Introduction: Setting Up Bluetooth HC-05 With Arduino

Picture of Setting Up Bluetooth HC-05 With Arduino

Even though Bluetooth Low Energy Modules available at a reasonable cost, most of these modules are not compatible with existing devices that support the classic Bluetooth. The HC-05 is an expensive module that is compatible with wide range of devices including smartphone, laptops and tablets. Adding a Bluetooth to Arduino can take your project to the next level. It opens up lots of possibilities for user interface (UI) and communication. The phone/tablet etc can act as an UI element or data logger and interpreter for your next project.

So let's get started , in the first part we will simply look at how easy it use the module with Arduino and transfer data to a Smart Phone. Later we will look at various configurations the HC-05 module like the device name, pass-code, modes of operations and all of that with the help of AT commands.Later we will also look at pairing to Bluetooth modules, configuring one as Master and other as Slave. You need not configure the module, if you simple want to use it.

Step 1: The Module

Picture of The Module

Observe the tiny switch on the board on the top end of the switch, we will be using it to put the board in the AT command mode. - See more at: http://exploreembedded.com/wiki/Setting_up_Bluetooth_HC-05_with_Arduino#sthash.IDzTy4yN.dpuf

Step 2: Pin Funtions:

Picture of Pin Funtions:

      Pin     Description       Statel can be connected to the Arduino Input in order to know the state of the connection. Paired or disconnected. Rx cReceive Pin of the module. It is recommended to use a voltage divider as shown in the hookup. Tx Can be connected directly to the Arduino Rx Pin     GND     connected to GND pin of Arduino           5v     This breakout board has a internal 3.3v regulator on board.      

Step 3: Simple Data Transfer Example

We will start with a very simple example of establishing a serial connection between the HC-05 and the Smart Phone and send/receive message. You can take the example forward to control devices or log any data that you wish.

Step 4: Hookup :

Picture of Hookup :

We will use pins 10 and 11 of the Arduino to connect the HC-05 and use the SoftwareSerial library to communicate with the module. The Hardware serial port on arduino is used to send/receive messages from the computer to the Arduino.

The voltage divider on the Rx line of the module is recommended to ensure that module does not receive signals above 3.3v. In a real application you might want to use the HW serial port itself to connect the Bluetooth module, if you need hardware interrupts.

Step 5: Code :

This is probably the simplest code to test all the device that support the serial port communication. It simply connects the computer terminal and the HC-05 in a loop. The codes sends the messages from the terminal to the Bluetooth Module and messages from the Bluetooth module to the terminal.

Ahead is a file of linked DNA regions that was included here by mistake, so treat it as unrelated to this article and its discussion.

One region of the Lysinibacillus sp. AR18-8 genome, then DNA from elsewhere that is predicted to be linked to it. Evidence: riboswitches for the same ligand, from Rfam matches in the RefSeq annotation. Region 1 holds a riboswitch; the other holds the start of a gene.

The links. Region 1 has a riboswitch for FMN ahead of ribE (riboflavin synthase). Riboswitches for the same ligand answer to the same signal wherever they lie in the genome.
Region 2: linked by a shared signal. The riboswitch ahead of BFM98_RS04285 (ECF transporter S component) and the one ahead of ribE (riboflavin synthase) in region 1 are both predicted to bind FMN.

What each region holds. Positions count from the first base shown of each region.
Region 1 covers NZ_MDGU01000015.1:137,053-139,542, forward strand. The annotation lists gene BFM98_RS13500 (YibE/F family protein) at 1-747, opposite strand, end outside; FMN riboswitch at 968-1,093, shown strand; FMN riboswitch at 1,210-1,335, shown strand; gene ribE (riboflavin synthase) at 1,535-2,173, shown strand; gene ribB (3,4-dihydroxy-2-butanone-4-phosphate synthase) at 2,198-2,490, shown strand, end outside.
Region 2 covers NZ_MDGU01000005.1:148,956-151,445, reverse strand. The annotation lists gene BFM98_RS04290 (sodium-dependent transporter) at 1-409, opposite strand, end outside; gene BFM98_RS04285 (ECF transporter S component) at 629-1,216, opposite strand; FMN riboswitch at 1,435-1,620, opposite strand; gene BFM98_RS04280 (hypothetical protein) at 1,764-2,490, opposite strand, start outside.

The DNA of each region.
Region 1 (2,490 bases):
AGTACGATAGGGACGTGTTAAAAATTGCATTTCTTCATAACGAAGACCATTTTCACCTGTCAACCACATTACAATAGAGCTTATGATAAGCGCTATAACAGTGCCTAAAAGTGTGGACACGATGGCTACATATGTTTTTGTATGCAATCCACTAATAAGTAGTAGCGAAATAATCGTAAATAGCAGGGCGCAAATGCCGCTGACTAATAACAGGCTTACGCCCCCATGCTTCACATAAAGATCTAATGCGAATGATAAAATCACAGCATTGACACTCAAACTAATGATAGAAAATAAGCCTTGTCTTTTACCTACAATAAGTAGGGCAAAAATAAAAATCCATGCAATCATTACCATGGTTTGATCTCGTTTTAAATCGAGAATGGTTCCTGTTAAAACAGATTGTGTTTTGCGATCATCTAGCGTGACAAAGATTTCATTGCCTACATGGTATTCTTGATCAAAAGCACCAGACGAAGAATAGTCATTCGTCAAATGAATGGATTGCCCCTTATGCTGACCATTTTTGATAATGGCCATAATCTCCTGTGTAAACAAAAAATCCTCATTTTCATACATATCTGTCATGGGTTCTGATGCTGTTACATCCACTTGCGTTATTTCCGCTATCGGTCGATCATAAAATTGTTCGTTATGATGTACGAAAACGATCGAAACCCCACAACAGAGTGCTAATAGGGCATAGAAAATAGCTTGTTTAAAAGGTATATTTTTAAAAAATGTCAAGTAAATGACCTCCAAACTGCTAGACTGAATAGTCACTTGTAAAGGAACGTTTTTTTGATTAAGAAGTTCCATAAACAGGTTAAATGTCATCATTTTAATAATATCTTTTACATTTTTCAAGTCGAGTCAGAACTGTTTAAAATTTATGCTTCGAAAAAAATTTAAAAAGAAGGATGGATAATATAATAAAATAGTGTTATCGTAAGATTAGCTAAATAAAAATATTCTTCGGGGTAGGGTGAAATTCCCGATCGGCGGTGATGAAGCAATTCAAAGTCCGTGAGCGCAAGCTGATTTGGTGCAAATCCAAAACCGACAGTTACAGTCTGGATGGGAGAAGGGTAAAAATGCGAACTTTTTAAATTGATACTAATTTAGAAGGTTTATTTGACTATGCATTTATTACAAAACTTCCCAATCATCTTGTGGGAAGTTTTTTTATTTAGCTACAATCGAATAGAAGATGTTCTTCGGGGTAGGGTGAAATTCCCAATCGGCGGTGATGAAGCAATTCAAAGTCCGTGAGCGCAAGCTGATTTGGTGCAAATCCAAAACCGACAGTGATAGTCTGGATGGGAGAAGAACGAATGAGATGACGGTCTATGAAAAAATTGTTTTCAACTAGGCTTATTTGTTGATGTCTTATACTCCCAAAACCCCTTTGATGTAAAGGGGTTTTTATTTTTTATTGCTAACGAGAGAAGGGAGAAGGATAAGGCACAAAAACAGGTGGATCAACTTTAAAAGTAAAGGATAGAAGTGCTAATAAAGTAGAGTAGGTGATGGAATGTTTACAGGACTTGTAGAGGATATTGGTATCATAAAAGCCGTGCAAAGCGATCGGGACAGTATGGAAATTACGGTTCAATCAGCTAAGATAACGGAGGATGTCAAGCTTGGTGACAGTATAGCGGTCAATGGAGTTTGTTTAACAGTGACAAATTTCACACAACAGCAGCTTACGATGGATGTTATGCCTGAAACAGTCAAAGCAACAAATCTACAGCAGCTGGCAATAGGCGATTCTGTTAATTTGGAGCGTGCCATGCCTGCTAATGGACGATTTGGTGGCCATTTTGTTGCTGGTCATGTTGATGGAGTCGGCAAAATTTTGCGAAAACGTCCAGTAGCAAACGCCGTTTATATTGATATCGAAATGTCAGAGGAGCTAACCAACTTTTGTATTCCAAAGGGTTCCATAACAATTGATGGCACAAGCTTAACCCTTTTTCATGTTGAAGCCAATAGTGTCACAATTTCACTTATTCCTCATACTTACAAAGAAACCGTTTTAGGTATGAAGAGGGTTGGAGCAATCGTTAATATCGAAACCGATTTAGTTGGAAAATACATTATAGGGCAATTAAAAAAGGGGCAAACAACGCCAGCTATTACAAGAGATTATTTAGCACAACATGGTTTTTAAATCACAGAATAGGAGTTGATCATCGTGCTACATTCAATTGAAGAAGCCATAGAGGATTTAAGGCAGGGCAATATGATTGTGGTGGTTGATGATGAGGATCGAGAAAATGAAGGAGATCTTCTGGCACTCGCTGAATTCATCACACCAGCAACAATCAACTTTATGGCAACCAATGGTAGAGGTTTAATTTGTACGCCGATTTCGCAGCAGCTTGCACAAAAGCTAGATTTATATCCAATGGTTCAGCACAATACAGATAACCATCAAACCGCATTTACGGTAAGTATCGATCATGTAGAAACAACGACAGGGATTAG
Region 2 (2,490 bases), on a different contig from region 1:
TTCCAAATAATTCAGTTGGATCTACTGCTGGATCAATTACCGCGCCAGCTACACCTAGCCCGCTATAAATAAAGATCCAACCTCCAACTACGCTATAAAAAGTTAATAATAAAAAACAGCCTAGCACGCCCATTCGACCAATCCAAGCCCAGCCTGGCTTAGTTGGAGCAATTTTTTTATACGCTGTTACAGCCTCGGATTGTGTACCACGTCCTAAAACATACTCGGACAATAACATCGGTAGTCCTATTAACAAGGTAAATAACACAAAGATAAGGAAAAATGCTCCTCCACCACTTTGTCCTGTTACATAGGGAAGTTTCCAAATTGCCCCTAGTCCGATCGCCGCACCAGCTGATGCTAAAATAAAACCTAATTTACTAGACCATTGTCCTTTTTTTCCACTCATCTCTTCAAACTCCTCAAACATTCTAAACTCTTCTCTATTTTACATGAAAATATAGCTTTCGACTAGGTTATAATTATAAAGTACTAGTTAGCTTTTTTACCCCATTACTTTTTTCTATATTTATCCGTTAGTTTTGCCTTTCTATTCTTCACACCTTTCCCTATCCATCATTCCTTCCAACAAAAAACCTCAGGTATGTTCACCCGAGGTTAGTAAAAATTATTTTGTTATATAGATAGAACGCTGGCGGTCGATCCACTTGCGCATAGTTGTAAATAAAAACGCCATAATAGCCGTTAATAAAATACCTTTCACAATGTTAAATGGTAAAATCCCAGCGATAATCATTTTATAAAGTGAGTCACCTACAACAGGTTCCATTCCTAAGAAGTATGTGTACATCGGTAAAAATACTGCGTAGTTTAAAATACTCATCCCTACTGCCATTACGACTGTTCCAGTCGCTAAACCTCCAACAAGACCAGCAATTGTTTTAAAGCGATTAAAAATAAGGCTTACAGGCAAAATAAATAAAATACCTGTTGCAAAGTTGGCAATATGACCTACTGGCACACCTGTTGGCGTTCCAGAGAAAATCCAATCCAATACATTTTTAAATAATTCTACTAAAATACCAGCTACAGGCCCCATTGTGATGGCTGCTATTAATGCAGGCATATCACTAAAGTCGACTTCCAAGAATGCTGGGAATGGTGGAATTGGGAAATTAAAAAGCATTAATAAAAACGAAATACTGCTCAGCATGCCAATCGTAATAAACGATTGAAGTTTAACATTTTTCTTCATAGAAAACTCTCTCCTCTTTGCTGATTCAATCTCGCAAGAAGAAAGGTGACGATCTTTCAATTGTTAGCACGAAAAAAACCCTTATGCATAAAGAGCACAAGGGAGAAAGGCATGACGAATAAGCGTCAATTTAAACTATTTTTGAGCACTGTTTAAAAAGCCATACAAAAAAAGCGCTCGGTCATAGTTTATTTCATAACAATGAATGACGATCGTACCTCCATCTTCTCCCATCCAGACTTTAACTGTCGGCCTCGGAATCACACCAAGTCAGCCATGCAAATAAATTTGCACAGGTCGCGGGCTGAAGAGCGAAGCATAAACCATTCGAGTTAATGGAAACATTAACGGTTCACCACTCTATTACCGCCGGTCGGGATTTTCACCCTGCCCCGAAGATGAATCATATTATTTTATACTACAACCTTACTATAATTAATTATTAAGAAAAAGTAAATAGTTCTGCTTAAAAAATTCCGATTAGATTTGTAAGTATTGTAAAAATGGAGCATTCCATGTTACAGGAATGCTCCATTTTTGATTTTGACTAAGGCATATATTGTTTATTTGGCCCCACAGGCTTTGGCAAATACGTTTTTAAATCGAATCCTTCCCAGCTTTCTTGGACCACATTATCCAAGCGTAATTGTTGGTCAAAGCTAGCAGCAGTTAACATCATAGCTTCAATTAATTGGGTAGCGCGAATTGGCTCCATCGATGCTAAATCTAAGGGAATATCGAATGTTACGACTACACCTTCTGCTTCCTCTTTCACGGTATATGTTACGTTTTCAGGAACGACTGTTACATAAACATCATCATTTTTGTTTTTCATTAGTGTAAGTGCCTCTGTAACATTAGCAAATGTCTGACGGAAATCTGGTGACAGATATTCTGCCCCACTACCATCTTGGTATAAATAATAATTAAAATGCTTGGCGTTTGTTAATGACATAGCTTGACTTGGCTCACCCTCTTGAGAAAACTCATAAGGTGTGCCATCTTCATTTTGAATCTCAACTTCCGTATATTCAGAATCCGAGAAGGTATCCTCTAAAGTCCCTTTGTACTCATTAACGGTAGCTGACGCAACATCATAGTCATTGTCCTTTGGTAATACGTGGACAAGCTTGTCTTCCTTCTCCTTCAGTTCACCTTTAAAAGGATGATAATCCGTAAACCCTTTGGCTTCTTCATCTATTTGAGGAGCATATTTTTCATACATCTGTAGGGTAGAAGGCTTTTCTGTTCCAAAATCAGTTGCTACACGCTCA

#include <SoftwareSerial.h>

SoftwareSerial EEBlue(10, 11); // RX | TX

void setup()

{

Serial.begin(9600);

EEBlue.begin(9600); //Default Baud for comm, it may be different for your Module. Serial.println("The bluetooth gates are open.\n Connect to HC-05 from any other bluetooth device with 1234 as pairing key!.");

}

void loop()

{

// Feed any data from bluetooth to Terminal. if (EEBlue.available()) Serial.write(EEBlue.read());

// Feed all data from termial to bluetooth if (Serial.available()) EEBlue.write(Serial.read());

}

Step 6: Demo :

Picture of Demo :

There are numerous Android apps to connect your phone the blue-tooth Module. I used the Bluetooth Terminal to connect it to the HC-05.

Step 7: Output on Serial Terminal

Picture of Output on Serial Terminal

The output as seen on the Arduino Terminal. This way we have established a blue-tooth link to send messages form the phone to the Arduino with HC-05.

Step 8: Configuring With AT Commands :

As said earlier, you might want to configure the module to setup various things like the device name, pass code, baud rate etc. To do all of this, you need to first put the module in AT command mode.

Step 9: AT Command Mode :

We have the breakout board with a switch on it as shown in the first picture, for this module perform the steps below:

  • Disconnect the +5v line from the modules end as shown in the hook diagram above.
  • Press and hold the switch (DO NOT RELEASE IT!).
  • Reconnect the +5v connection.

  • Now Release the switch and take a breathe. Observe that the led on the module starts blinking once every two seconds, slower than normal disconnected mode.

  • Upload the code below to the Arduino.

#include <SoftwareSerial.h>

SoftwareSerial EEBlue(10, 11); // RX | TX

void setup()

{

Serial.begin(9600); EEBlue.begin(38400); //Baud Rate for command Mode. Serial.println("Enter AT commands!");

}

void loop()

{

// Feed any data from bluetooth to Terminal.

if (EEBlue.available())

Serial.write(EEBlue.read());

// Feed all data from termial to bluetooth

if (Serial.available())

EEBlue.write(Serial.read());

}

Notice that the only change in the code is the baud Rate. This is the rate at which the module speaks in the command mode. We need not change anything on the terminal because we are still speaking the with the Arduino at 9600 baud.

Step 10:

Picture of

Open up the terminal hit AT and check if the module echos back OK!

Step 11: Support :

For additional information and support contact Explore Embedded.

Comments

snorlaxprime made it! (author)2017-09-16

Thanks for the informative instruction

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